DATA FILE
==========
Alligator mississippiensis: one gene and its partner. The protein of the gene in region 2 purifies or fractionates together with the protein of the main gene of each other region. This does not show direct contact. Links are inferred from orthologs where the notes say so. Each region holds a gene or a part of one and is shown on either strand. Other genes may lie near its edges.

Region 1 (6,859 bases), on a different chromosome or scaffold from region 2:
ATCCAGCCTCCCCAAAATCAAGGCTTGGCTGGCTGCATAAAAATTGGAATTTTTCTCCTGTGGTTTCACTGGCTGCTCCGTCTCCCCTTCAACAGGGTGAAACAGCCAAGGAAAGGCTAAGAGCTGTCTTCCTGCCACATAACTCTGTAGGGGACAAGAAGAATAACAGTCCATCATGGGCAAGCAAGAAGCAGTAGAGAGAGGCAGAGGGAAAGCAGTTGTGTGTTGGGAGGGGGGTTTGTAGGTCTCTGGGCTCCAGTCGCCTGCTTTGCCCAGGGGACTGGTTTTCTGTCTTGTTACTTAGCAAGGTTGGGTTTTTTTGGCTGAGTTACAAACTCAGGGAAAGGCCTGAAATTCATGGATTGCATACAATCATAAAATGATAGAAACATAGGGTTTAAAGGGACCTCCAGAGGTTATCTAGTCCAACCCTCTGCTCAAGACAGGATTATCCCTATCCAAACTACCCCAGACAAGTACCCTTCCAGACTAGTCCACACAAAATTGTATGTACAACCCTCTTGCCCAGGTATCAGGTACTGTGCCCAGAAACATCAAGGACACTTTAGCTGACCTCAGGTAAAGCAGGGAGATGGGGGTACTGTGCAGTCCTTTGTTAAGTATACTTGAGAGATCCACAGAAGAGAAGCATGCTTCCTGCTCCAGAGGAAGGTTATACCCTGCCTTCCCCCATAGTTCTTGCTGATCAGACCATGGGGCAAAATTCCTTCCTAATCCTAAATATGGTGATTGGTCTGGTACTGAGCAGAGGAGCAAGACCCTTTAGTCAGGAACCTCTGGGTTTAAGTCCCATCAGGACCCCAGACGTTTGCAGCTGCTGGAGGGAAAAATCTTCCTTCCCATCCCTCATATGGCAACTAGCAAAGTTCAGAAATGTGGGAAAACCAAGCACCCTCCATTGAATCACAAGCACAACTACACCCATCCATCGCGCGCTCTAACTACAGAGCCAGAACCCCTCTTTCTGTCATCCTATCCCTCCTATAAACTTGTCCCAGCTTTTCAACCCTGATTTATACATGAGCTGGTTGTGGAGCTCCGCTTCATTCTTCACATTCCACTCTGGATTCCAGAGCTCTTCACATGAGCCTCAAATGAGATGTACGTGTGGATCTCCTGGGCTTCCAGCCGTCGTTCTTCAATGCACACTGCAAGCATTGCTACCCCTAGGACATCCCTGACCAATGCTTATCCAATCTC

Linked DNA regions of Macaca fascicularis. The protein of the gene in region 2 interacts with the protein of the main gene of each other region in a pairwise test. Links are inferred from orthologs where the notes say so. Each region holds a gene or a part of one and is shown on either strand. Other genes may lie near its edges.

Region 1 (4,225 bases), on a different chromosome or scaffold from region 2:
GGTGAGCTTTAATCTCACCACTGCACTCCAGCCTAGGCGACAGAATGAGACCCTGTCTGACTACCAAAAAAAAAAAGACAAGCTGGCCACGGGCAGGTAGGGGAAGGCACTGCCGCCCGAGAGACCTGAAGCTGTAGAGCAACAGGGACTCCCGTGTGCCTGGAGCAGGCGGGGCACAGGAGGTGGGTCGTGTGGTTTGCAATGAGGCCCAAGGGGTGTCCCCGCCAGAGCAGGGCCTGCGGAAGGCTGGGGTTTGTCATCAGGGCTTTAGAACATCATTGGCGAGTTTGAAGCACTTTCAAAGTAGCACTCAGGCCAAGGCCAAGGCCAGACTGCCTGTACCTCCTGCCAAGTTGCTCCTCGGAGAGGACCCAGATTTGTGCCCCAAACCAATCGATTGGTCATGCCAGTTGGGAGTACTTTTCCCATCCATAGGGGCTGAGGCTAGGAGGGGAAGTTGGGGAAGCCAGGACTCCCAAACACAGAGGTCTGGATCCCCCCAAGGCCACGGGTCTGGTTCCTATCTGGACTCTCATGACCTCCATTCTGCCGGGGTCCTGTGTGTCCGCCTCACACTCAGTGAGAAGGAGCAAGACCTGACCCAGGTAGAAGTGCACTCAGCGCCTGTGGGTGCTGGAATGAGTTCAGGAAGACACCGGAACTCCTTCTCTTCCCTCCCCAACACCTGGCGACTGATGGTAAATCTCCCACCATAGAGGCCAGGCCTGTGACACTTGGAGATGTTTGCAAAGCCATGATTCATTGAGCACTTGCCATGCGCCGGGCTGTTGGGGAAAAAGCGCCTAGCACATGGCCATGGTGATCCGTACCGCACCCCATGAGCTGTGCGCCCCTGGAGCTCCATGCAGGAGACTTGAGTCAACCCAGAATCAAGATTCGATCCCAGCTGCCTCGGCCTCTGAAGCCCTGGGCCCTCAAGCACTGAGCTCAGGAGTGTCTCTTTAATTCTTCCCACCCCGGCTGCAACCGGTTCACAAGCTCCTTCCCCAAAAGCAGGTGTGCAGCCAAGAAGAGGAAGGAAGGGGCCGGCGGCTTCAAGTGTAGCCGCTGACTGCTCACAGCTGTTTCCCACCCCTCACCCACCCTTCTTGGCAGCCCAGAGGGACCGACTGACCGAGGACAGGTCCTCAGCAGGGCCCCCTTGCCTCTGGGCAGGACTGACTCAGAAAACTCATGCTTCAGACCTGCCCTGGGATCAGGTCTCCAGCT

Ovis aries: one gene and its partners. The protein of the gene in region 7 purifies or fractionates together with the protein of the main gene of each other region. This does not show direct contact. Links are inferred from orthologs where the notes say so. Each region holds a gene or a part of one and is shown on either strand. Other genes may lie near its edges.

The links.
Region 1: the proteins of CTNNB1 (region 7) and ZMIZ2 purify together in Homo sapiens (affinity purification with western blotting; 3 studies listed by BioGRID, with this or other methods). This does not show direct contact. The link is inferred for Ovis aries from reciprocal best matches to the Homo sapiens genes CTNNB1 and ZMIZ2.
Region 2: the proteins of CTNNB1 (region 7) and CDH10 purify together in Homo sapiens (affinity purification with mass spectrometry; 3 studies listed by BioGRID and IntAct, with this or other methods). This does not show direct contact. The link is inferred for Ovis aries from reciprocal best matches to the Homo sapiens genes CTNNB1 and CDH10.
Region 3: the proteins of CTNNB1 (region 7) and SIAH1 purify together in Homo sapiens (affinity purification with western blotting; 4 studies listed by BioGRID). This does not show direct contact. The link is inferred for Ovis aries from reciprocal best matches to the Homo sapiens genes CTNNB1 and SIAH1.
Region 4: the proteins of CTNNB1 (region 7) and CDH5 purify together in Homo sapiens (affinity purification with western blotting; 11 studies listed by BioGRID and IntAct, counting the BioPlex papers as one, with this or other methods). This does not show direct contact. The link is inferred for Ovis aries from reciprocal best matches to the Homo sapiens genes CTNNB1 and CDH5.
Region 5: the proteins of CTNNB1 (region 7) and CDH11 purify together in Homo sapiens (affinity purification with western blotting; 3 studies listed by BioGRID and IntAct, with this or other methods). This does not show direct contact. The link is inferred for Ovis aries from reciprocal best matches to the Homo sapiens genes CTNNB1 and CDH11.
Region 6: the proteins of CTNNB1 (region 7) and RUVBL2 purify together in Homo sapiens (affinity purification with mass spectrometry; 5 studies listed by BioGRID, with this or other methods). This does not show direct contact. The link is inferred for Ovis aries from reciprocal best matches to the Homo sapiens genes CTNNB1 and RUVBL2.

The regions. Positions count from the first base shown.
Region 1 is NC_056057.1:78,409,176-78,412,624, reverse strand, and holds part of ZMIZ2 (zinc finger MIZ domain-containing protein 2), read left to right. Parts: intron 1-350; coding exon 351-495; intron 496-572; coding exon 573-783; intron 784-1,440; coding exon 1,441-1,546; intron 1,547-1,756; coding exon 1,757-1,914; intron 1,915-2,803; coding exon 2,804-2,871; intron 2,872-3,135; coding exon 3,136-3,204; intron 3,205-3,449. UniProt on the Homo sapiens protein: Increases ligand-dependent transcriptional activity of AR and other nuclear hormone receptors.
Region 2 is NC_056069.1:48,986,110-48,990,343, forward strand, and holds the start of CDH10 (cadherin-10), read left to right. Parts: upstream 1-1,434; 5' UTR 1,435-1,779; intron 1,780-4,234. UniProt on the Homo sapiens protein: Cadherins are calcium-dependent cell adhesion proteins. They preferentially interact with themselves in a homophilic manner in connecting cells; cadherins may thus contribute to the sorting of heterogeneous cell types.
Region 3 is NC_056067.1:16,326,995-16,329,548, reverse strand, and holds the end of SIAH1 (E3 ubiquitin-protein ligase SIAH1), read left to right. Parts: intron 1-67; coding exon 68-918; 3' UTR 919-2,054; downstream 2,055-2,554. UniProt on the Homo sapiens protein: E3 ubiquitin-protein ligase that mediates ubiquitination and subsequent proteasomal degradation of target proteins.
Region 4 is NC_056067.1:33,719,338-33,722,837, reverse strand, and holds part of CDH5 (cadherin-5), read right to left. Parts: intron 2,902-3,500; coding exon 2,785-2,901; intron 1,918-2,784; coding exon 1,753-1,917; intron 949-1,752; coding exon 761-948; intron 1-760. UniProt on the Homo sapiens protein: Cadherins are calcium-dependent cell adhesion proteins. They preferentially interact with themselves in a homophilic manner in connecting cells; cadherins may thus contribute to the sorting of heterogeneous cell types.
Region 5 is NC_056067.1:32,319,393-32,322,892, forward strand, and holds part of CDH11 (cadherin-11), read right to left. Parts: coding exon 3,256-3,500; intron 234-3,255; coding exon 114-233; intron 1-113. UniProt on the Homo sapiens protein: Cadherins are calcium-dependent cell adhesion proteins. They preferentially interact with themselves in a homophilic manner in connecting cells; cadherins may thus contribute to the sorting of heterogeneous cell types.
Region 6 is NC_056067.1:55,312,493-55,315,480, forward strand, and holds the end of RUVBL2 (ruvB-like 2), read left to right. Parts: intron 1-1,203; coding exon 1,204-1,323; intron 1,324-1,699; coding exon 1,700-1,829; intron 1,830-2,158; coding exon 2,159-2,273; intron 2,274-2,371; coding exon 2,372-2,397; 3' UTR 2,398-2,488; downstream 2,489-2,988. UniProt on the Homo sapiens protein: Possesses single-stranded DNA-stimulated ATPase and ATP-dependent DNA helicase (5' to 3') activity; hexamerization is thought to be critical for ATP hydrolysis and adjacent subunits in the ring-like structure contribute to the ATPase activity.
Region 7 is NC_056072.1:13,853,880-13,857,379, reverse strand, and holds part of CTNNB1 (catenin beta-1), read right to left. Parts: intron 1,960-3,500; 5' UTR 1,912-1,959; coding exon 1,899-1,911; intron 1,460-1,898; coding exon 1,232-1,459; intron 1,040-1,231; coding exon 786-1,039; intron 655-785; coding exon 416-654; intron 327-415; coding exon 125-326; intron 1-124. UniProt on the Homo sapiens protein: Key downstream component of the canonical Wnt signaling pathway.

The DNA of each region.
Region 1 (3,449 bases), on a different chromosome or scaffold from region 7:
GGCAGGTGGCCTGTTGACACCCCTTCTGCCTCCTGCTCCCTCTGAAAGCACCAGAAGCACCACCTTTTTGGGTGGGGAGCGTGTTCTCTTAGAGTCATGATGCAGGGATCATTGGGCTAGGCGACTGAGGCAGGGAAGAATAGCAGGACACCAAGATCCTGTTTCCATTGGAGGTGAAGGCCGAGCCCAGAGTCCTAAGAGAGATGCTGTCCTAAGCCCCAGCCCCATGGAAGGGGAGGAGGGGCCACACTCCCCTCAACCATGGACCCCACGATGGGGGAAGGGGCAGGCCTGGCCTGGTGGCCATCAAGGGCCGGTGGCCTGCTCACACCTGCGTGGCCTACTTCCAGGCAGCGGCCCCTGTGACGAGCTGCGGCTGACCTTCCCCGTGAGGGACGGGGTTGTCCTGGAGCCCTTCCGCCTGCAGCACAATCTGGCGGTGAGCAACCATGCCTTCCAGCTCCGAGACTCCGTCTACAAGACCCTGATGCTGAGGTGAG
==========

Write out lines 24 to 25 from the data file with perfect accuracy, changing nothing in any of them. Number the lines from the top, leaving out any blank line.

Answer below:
Region 1 (3,449 bases), on a different chromosome or scaffold from region 7:
GGCAGGTGGCCTGTTGACACCCCTTCTGCCTCCTGCTCCCTCTGAAAGCACCAGAAGCACCACCTTTTTGGGTGGGGAGCGTGTTCTCTTAGAGTCATGATGCAGGGATCATTGGGCTAGGCGACTGAGGCAGGGAAGAATAGCAGGACACCAAGATCCTGTTTCCATTGGAGGTGAAGGCCGAGCCCAGAGTCCTAAGAGAGATGCTGTCCTAAGCCCCAGCCCCATGGAAGGGGAGGAGGGGCCACACTCCCCTCAACCATGGACCCCACGATGGGGGAAGGGGCAGGCCTGGCCTGGTGGCCATCAAGGGCCGGTGGCCTGCTCACACCTGCGTGGCCTACTTCCAGGCAGCGGCCCCTGTGACGAGCTGCGGCTGACCTTCCCCGTGAGGGACGGGGTTGTCCTGGAGCCCTTCCGCCTGCAGCACAATCTGGCGGTGAGCAACCATGCCTTCCAGCTCCGAGACTCCGTCTACAAGACCCTGATGCTGAGGTGAG